In 25 career games, the former Detroit Country Day high schooler caught eight passes for 71 yards.  Ways started two of those contests, with both of those starts coming during his redshirt freshman season in 2015.

Central Michigan adds former Oregon State interim coach Cory Hall to staff

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After coaching the second half of the season for Oregon State in 2017, Cory Hall is now making his way to the MAC. Hall has officially been added to the Central Michigan coaching staff, where he will serve as the team’s secondary coach and defensive pass game coordinator.

“We brought Cory in, and he made a presentation to the defensive coaching staff,” CMU head coach John Bonamego said in a released statement. “(Defensive coordinator) Greg Colby and the rest of us were impressed with his preparation and what he had to say. “There is no doubt he is a high-energy coach, and he’s a great fit for our program.”

Hall was named the interim head coach at Oregon State midway through the 2017 season following the removal of Gary Andersen. According to The Oregonian, Hall did not interview with new Oregon State head coach Jonathan Smith to remain a part of the Beavers coaching staff in 2018.

Steven Montez throws 2 TDs, 2 INT in Colorado spring game

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Spring football practices concluded for the Colorado football program on Saturday with the playing of the annual spring game. Starting quarterback Steven Montez had his ups and downs with three total touchdowns and a pair of interceptions thrown in the scrimmage.

Montez led six and a half drives during the game, ending his day going 8-of-15 for 90 yards and two touchdown passes and two interceptions. He was also the leading rusher in the scrimmage with three carries for 43 yards. Co-offensive coordinator Darrin Chiaverini shrugged off the two picks by Montez after the game in a postgame interview.

“That’s going to happen, especially if we’re calling stuff that’s aggressive, it’s going to happen,” Chiaverini said. “What I like about him is he comes right back. It doesn’t bother him. Some guys get shy and won’t let it go. He comes right back in that two-minute drill and pulls the ball and runs for 60 yards. I like the fact that the kid loves to play football. That’s something you can’t teach kids. He loves to play, he loves to compete.”

Montez completed 609.5 percent of his passes in 2017 for 2,975 yards and 18 touchdowns with nine interceptions.

Colorado is coming off a 5-7 season, a year removed from playing for the Pac-12 championship in 2016. Colorado ended the 2017 season on a three-game losing streak to prevent the Buffs from being able to play in a bowl game at the end of the year.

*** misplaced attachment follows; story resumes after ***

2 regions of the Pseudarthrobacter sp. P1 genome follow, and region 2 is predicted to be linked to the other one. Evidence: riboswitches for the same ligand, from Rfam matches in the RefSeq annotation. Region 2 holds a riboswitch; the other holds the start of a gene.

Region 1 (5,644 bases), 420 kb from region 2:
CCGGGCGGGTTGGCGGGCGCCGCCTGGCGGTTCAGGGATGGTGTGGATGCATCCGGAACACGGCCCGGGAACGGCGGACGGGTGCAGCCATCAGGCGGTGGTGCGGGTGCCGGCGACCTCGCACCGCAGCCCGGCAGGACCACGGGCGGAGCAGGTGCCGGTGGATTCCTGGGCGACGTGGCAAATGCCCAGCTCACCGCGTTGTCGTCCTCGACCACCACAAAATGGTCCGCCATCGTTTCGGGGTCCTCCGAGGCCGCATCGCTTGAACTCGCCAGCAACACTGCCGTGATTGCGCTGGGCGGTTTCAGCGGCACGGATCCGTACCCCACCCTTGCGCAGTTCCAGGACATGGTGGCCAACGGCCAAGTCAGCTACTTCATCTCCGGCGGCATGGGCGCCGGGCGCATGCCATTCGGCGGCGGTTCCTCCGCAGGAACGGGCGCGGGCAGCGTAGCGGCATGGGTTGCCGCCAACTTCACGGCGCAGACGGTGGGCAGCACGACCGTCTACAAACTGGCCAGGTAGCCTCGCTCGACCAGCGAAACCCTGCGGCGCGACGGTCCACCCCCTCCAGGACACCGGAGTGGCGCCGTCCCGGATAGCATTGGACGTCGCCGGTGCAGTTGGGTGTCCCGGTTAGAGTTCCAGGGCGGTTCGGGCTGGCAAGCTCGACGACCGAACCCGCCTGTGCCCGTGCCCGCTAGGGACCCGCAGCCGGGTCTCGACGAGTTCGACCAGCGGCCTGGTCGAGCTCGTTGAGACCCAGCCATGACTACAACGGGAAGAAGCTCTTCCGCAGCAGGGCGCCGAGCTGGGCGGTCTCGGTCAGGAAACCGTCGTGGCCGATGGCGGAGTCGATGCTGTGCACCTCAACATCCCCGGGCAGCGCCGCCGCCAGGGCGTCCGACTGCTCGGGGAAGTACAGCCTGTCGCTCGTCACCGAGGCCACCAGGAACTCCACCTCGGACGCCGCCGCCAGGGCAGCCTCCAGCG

Colorado estimates a total of about 4,500 fans attended the live scrimmage.

UCF, Lane Kiffin, Neal Brown among college football underdogs celebrating NCAA Tournament madness

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The NCAA Men’s Basketball Tournament has been a joy to watch over the course of the first few days. Highlighted by some significant upsets and some thrilling finishes, this year’s tournament has everybody talking, including college football coaches. This is especially true for college football’s non-power conference programs, who seem to be celebrating the upsets performed early on by schools like Marshall, Loyola-Chicago and, of course, UMBC.

UCF took to Twitter to extend congratulations to the University of Maryland Baltimore County after the 16-seed Retrievers became the first team in the NCAA men’s basketball tournament’s history to upset a No. 1 seed, in which UMBC throttled No. 1 Virginia by 20 after an unbelievable second-half performance that left Virginia clueless how to respond.

UMBC has been the story of the first round for the historic upset of the Cavaliers, but FAU head coach Lane Kiffin claims he picked UMBC to win the game. In fact, Kiffin showed off a bracket in which he picked UMBC to win it all. Of course, such a bracket cannot be taken too seriously, especially after closer inspection reveals Kiffin went heavy with the underdog mentality throughout his bracket. Perhaps such a bracket strategy plays into the kind of mentality Kiffin is attempting to build at FAU.

Troy coach Neal Brown also used the UMBC upset to make a case for the Group of Five representation in college football to get more of a fair shake in the sport of college football.

Brown is not the only person to have this thought, although the idea has just as many on the other side of the fence as well. The College Football Playoff is a much smaller system to determine a college football champion and expansion is a hot-button topic of conversation for a variety of reasons. The current format allows for one guaranteed spot in a major bowl game for the highest-ranked conference champion from the non-power conferences, but undefeated UCF was still left out of the College Football Playoff last season and it may be a long time before a non-power conference champion gets a shot at the playoff.

Washington State head coach Mike Leach has proposed a 64-team college football playoff, but the most likely step for expansion of the playoff system will double the field to eight teams. That would still likely leave out some top non-power conference options, but it would leave the door open just a little wider for a team like UCF last year.